xperience 14 centuries of great art in a few hours. The MIA’s magnificent and imaginatively presented displays of the finest art and artefacts from across the Islamic world have earned it recognition among the world’s top cultural institutions.
Qasr Al Hosn is the oldest and most significant building in Abu Dhabi, holding the city’s first permanent structure; the watchtower. Built around the 1790’s, the commanding structure overlooked the coastal trade routes and protected the growing settlement established on the island.
Qasr Al Hosn comprises of two major iconic buildings: the Inner Fort (originally constructed in 1795) and the Outer Palace (1939-45). Over the centuries, it has been home to the ruling family, the seat of government, a consultative council and a national archive; it now stands as the nation’s living memorial and the narrator of Abu Dhabi’s history.
Transformed into a museum in 2018 following more than eleven years of intensive conservation and restoration work, Qasr Al Hosn is a national monument that encapsulates the development of Abu Dhabi from a settlement reliant on fishing and pearling in the 18th century, to a modern, global metropolis, with displays of artefacts and archival materials dating back to as far as 6000 BC.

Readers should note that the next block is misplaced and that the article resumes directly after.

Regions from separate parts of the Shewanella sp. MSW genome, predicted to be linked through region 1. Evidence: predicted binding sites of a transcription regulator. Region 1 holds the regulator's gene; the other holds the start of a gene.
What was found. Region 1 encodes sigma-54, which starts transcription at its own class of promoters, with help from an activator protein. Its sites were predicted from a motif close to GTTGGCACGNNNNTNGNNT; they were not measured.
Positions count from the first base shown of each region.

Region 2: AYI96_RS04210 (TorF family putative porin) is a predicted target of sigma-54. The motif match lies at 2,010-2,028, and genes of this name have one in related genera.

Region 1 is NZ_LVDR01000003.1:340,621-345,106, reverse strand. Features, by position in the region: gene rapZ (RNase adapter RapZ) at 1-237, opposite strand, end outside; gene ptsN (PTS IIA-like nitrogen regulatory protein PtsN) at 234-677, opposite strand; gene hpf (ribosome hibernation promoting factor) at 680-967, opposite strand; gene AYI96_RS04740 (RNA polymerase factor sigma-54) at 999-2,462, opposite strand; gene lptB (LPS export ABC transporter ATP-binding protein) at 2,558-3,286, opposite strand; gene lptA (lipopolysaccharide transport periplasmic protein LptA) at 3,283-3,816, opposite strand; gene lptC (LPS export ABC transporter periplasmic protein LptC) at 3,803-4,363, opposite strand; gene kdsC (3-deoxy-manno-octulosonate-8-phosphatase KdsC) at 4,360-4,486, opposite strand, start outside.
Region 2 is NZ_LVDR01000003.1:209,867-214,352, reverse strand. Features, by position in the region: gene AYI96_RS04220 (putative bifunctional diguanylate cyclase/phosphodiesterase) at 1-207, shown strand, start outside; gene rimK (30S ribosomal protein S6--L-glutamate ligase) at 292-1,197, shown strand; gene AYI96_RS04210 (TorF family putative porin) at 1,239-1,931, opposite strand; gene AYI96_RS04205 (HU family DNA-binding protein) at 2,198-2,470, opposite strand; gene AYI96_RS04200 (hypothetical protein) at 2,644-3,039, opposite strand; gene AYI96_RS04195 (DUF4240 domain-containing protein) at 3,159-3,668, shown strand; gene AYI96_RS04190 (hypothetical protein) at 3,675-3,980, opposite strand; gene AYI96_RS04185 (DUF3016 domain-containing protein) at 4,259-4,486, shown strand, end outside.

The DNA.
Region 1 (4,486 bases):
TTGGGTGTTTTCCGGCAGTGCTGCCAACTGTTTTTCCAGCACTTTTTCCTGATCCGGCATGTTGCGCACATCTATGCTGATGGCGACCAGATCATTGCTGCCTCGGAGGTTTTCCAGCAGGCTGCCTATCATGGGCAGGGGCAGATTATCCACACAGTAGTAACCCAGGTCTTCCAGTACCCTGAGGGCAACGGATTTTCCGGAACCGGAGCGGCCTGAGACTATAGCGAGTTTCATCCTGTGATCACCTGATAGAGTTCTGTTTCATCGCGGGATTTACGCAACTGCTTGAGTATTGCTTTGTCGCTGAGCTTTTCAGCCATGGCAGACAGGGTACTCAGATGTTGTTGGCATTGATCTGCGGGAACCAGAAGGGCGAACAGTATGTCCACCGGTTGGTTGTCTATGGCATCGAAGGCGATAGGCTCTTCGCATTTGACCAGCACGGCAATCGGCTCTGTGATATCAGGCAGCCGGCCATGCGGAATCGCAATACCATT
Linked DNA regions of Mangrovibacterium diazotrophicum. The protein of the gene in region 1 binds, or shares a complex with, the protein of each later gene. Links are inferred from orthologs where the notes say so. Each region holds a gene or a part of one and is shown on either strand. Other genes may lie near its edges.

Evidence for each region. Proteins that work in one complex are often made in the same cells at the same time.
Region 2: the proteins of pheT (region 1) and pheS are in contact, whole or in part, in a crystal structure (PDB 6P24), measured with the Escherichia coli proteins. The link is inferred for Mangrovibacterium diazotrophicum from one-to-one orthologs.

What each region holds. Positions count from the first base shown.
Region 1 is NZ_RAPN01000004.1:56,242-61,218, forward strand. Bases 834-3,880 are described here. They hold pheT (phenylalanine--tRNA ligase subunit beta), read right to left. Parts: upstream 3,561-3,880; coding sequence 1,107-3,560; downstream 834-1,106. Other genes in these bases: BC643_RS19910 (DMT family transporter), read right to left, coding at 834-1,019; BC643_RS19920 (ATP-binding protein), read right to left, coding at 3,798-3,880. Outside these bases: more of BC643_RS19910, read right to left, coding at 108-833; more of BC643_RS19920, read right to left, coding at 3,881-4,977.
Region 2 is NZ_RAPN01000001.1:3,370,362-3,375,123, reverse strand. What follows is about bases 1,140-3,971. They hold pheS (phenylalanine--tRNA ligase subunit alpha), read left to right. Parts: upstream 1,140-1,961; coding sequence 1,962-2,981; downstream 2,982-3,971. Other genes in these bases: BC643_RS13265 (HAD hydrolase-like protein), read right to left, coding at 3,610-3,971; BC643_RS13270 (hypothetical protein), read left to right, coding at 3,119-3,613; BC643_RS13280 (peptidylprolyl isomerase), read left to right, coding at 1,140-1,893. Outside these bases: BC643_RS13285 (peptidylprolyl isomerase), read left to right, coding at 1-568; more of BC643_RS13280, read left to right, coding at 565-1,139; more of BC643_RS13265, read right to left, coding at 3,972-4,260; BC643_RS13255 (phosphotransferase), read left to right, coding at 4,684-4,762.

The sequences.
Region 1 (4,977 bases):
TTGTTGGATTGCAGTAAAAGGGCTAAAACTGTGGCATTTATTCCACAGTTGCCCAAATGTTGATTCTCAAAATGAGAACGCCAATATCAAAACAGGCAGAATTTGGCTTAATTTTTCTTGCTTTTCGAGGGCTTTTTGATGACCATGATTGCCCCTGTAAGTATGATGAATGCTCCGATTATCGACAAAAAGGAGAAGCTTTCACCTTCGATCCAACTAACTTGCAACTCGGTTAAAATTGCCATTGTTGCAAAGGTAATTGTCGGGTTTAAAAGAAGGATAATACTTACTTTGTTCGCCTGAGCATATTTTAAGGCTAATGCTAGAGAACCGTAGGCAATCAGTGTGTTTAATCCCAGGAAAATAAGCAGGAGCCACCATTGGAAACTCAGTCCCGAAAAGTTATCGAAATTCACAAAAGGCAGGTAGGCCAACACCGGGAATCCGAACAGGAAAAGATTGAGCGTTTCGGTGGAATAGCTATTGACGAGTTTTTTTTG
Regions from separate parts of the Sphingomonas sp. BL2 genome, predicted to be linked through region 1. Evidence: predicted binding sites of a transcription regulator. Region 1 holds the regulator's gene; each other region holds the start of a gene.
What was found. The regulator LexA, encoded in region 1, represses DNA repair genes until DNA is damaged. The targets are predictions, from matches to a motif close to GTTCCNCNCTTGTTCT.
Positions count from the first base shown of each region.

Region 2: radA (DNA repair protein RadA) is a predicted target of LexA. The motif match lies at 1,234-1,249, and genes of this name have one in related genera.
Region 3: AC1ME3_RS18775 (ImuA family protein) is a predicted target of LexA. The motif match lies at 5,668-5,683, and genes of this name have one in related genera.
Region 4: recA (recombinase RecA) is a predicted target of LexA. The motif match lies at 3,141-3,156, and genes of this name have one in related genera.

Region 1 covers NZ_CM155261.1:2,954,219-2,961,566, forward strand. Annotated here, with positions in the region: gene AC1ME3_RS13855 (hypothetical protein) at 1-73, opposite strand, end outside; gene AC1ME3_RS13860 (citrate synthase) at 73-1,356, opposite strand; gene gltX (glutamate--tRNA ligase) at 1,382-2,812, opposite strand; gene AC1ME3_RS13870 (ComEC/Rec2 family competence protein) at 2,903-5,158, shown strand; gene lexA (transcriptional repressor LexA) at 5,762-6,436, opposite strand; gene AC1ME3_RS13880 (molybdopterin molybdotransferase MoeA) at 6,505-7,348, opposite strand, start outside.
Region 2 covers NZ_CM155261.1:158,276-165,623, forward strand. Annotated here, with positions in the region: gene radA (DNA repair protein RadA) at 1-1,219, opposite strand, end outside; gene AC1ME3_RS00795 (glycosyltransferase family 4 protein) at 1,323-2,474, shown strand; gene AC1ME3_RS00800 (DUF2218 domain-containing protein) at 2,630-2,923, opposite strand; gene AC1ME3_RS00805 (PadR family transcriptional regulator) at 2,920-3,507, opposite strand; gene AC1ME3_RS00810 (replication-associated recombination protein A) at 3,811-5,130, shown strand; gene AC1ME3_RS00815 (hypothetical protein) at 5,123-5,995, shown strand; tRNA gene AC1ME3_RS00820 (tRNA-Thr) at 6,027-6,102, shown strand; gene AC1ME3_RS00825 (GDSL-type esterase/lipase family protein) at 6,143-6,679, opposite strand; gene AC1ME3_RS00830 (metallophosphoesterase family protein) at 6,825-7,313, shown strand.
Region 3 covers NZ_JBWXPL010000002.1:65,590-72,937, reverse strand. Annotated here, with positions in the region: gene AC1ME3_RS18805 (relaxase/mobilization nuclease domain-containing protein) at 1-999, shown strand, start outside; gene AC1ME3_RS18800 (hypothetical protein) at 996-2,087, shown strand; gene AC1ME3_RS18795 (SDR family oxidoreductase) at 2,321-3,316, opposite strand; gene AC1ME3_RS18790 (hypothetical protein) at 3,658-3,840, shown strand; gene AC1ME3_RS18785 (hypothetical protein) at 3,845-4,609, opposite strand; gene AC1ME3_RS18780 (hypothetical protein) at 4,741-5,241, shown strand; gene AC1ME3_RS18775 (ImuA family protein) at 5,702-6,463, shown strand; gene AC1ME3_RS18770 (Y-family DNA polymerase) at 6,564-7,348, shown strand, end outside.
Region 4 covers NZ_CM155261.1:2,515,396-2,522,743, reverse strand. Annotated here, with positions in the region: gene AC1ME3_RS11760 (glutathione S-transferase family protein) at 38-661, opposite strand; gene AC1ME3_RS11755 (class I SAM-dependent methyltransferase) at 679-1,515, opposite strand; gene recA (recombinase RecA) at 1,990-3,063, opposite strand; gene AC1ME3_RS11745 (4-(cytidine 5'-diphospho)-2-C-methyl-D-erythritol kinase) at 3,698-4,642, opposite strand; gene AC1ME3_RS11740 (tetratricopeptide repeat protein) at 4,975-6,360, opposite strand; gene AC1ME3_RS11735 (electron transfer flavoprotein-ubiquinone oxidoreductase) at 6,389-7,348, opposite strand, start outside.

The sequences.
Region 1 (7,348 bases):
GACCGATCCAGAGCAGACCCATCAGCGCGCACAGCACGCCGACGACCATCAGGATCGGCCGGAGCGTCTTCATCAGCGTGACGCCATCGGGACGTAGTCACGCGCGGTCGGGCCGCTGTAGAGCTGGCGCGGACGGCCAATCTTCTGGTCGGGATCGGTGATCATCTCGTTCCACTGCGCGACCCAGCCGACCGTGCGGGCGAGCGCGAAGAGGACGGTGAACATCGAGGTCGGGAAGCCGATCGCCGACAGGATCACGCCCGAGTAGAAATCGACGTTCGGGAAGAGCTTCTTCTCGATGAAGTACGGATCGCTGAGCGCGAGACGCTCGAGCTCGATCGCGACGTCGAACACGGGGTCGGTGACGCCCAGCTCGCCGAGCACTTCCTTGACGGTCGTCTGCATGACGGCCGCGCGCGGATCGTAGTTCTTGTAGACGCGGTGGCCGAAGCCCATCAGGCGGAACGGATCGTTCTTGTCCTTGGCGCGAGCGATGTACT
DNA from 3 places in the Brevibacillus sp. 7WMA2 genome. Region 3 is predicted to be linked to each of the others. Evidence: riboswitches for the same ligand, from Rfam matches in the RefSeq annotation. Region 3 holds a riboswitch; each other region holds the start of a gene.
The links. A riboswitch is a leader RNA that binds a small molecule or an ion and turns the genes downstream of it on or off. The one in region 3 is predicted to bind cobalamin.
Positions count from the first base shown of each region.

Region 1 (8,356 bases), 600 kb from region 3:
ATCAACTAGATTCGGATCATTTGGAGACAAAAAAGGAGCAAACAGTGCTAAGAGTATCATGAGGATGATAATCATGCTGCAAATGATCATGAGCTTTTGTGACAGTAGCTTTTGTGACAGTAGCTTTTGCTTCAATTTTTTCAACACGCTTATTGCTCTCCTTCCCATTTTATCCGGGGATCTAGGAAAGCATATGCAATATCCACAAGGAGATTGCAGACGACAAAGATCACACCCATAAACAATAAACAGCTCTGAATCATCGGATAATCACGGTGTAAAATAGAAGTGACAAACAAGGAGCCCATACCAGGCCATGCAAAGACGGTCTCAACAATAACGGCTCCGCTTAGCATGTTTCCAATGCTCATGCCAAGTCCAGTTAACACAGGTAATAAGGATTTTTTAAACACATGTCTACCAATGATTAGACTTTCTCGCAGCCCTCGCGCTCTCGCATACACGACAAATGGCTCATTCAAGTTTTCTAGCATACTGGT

The iconic Louvre Abu Dhabi is the first universal museum in the Arab World that translates the spirit of openness of cultures. As one of the premier cultural institutions located in the heart of the Saadiyat Cultural District, the art-lovers dream displays the works of historical, cultural and sociological significance from ancient times to the contemporary era. Designed by Pritzker-prize winning architect Jean Nouvel, the Louvre Abu Dhabi encompasses 9,200 sq. m of galleries including the Permanent Gallery and a Temporary Gallery that is enriched by loans from many notable French museums including Musee du Louvre, Musee d'Orsay, and Centre Pompidou.